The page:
Welcome back old friend, and I do mean old. The last time I subjected myself to what the Digg front page had become, it was on a brand new, super-fast iPhone 3GS. What’s worse is that even then it was only curiosity. In earlier years, Digg seemed like the thing that would make the Internet readable. If it could just get enough users or the right users, the stories that should interest me would filter right to the top.
Well, it’s 2012 now, and we’re almost three iPhone generations from that curiosity check. Between a highly evolved RSS list, Twitter, Instapaper, and plenty of other sources, I have lots to read. Most of it is formatted cleanly with good typography. The old Digg did not fit in. But now, under new ownership, comes the well-named Digg v1.
First of all, Digg v1 looks like a 2012 citizen; that alone is a great start. No matter how many features were piled onto the old Digg, it still looked like an old site with new features. Not anymore.
Statistics on the number of Diggs or Likes are easily accessible but not overbearing. The color scheme is much more subdued, making the site look less like an early 2000’s animated banner-ad haven and more like an online newspaper.
Signup is easy if you’re not philosophically opposed to ubiquitous Facebook sign in. I’m not as long as I can tell the site not to post on my behalf, which with Digg v1 is the case. Bonus points for prominent placement of the “Delete Account” button in the settings menu.
Story links go straight to the source, no truncated preview page to click through, no banner following you around to the article’s website. Unlike many digital newspaper type sites, Digg v1 helps drive traffic to the original source, rather than taking it away. Not even Instapaper, a service that tries to keep the audience on the content owner’s site whenever possible, can boast as direct a connection to the original source.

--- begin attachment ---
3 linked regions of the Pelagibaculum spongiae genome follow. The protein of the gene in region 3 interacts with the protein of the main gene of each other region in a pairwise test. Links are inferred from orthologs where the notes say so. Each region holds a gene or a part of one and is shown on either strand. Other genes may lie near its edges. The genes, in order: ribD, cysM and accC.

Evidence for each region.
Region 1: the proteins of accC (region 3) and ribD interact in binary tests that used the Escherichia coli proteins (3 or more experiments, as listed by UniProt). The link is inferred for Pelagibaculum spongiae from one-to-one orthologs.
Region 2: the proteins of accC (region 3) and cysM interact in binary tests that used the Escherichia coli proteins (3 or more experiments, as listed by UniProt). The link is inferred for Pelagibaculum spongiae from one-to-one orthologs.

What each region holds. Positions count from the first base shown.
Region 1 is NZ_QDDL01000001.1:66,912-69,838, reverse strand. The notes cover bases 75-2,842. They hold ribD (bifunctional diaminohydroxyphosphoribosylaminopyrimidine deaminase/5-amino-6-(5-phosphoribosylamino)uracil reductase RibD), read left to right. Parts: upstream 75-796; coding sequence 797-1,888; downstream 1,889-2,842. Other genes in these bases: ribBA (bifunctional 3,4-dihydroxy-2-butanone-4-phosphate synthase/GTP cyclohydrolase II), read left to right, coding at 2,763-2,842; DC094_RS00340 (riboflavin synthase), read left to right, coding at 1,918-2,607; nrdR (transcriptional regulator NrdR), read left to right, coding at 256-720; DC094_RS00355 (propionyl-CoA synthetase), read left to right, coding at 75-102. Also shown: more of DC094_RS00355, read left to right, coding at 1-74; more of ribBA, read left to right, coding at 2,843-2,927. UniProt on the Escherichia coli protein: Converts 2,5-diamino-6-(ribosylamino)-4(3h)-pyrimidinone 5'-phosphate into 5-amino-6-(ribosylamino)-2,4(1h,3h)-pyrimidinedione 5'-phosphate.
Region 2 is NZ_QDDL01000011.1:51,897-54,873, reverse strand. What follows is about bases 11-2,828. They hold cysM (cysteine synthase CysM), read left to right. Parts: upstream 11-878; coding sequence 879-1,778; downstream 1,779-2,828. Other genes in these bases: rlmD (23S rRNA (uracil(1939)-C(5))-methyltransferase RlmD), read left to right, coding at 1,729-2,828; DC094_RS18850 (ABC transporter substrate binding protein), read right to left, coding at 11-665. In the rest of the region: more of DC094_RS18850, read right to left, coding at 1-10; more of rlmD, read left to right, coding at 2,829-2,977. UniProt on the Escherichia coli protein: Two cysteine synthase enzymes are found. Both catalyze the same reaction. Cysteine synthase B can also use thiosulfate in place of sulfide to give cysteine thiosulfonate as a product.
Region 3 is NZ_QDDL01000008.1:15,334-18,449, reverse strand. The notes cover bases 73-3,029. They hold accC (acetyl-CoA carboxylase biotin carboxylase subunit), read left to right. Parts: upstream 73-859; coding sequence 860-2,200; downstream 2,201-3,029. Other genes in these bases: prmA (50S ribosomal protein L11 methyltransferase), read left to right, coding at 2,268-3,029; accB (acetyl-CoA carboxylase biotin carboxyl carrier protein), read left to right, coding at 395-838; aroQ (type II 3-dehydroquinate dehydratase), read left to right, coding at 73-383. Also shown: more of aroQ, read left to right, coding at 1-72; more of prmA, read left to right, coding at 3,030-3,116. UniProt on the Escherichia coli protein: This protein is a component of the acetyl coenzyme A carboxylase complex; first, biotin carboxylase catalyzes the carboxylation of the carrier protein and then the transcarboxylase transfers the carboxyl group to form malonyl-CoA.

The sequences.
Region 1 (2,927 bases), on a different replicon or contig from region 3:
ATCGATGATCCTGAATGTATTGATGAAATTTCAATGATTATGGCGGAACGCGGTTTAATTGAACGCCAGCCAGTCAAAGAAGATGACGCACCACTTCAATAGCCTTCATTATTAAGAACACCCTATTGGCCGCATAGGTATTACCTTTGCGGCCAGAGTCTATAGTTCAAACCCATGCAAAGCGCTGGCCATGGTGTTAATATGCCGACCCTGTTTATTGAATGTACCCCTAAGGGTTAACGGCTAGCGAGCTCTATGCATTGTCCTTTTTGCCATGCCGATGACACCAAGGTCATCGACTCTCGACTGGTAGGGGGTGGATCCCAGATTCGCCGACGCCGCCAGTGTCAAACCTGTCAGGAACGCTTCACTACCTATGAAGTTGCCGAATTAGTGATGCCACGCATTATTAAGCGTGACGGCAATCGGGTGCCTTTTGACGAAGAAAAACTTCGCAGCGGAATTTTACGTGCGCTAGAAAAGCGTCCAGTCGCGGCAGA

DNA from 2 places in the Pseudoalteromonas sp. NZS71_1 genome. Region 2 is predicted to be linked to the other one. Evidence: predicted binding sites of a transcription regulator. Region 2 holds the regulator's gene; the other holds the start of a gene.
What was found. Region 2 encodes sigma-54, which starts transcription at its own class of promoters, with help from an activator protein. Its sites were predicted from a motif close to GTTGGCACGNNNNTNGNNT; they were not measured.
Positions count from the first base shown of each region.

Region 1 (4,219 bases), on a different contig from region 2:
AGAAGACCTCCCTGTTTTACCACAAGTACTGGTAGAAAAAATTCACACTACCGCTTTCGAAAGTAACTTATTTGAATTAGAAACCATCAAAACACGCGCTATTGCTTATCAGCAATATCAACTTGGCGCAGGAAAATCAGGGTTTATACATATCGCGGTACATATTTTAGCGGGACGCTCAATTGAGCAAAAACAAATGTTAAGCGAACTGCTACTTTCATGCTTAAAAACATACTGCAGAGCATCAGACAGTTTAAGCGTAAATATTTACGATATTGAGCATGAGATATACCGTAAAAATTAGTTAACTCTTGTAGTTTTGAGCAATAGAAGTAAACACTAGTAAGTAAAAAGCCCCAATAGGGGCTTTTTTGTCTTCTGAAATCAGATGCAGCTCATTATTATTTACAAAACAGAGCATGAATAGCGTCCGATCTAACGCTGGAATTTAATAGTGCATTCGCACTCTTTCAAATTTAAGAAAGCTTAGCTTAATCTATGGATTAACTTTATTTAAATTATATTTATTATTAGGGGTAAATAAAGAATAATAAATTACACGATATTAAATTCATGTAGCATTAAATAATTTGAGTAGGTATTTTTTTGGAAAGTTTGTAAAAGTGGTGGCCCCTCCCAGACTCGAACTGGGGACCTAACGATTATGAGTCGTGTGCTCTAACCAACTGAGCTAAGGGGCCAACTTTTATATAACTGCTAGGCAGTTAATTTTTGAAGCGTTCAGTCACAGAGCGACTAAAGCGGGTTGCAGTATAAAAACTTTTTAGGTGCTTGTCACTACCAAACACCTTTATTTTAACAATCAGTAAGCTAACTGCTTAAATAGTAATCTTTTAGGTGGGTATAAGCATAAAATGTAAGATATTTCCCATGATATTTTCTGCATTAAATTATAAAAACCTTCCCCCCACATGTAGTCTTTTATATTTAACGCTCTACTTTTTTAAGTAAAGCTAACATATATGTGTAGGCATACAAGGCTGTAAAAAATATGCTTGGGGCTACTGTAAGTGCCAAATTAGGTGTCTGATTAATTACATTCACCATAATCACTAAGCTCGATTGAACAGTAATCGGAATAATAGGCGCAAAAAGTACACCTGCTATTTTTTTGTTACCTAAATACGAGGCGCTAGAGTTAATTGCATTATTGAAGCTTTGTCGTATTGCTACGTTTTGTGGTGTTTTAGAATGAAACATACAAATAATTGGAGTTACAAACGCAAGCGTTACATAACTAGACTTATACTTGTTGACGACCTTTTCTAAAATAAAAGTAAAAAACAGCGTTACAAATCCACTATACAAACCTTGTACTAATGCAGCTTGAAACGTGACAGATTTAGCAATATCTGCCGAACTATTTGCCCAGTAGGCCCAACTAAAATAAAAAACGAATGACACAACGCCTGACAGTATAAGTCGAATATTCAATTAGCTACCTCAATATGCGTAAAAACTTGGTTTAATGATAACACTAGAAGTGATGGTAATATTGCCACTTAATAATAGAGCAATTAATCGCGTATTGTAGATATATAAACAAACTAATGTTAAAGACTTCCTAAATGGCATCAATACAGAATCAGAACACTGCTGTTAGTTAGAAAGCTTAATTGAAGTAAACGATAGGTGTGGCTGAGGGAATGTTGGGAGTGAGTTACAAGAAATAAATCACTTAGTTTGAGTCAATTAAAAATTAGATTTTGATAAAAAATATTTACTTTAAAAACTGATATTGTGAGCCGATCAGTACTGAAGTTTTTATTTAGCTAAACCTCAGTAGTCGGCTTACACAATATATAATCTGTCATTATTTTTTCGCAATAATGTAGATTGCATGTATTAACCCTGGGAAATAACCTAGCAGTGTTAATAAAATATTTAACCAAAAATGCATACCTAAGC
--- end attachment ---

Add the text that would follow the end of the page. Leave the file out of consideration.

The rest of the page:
Speaking of Instapaper (AppStore Link), Digg is yet another site that now saves articles for later. In this specific case, it’s called “Save to iPhone.” If you have the Digg iPhone app, which also benefits from the visual upgrade to Digg v1—probably even more so than the website—you can go back to your saved articles and read them. Novel, I know.
On the iPhone, Digg presents a cleanly formatted text and image only version of the article first (which makes sense on a mobile device). At the end of each article there is a “Read this on … ” button that I wish was at the top of the article. It’s a nice looking app and sports the optional Paperboy feature of updating based on your location.
I did run into some problems with the new Digg, mostly in the form of the 504 Gateway Timeout page. Really it’s two strikes against a product trying to prove that it’s better than its predecessor. For some, Facebook sign in and timeouts will be enough to keep Digg right where it was a week ago, not on anyone’s radar. For others, the redesign might be just enough to bring them back to an old friend.
I’ve bookmarked the site again, but deleted the app. I already have a read later service, but crowd-sourced news? I’m willing to try it again.